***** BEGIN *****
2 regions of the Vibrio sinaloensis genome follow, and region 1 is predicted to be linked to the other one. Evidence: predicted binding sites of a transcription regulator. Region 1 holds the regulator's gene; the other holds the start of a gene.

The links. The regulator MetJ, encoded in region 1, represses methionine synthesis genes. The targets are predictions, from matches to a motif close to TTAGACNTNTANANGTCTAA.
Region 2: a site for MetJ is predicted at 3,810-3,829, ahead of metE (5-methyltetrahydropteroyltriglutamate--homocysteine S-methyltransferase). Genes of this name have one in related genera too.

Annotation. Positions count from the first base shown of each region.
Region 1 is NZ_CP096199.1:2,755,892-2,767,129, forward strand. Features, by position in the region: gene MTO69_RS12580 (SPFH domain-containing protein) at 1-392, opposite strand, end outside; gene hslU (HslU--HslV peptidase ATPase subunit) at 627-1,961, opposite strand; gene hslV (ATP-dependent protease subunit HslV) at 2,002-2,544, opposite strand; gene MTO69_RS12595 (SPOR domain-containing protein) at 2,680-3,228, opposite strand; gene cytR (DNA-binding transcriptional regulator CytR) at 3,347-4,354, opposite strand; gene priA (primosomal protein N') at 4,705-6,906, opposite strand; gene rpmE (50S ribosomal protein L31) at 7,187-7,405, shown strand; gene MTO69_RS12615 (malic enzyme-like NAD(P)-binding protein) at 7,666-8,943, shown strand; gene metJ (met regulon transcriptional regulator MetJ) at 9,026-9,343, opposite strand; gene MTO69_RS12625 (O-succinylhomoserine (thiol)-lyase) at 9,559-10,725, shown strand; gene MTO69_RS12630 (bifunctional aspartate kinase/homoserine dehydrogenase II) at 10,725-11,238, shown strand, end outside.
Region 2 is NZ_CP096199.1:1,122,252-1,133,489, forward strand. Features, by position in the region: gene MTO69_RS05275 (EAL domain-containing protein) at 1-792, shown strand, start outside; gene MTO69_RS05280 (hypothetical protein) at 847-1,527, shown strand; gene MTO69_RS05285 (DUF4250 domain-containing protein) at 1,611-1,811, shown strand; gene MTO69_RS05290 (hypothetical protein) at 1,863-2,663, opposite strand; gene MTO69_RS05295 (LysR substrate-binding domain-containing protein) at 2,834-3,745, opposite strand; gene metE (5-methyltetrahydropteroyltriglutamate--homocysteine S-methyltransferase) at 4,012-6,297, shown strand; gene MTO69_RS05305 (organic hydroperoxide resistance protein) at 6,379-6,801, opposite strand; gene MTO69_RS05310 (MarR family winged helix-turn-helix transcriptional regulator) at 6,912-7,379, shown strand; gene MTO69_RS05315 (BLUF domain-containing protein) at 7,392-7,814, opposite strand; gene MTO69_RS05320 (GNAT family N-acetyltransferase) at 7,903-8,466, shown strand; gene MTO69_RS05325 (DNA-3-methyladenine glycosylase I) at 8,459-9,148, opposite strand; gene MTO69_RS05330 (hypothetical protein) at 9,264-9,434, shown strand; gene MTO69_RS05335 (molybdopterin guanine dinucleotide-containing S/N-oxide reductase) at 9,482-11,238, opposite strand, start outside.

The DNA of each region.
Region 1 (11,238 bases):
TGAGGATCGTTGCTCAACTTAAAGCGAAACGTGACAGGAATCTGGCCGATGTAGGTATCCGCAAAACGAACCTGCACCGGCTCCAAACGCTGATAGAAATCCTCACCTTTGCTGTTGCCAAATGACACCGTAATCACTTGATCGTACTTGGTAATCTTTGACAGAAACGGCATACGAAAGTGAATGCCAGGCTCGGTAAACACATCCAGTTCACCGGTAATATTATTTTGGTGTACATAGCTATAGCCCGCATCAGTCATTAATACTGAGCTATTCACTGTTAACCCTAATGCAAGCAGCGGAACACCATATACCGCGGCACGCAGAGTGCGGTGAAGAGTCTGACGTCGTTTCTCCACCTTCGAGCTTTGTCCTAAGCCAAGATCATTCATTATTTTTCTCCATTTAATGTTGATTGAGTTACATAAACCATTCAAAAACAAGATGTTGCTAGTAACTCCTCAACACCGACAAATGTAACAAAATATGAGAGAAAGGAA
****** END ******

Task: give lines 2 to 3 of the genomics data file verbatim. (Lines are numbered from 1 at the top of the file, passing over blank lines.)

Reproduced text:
The links. The regulator MetJ, encoded in region 1, represses methionine synthesis genes. The targets are predictions, from matches to a motif close to TTAGACNTNTANANGTCTAA.
Region 2: a site for MetJ is predicted at 3,810-3,829, ahead of metE (5-methyltetrahydropteroyltriglutamate--homocysteine S-methyltransferase). Genes of this name have one in related genera too.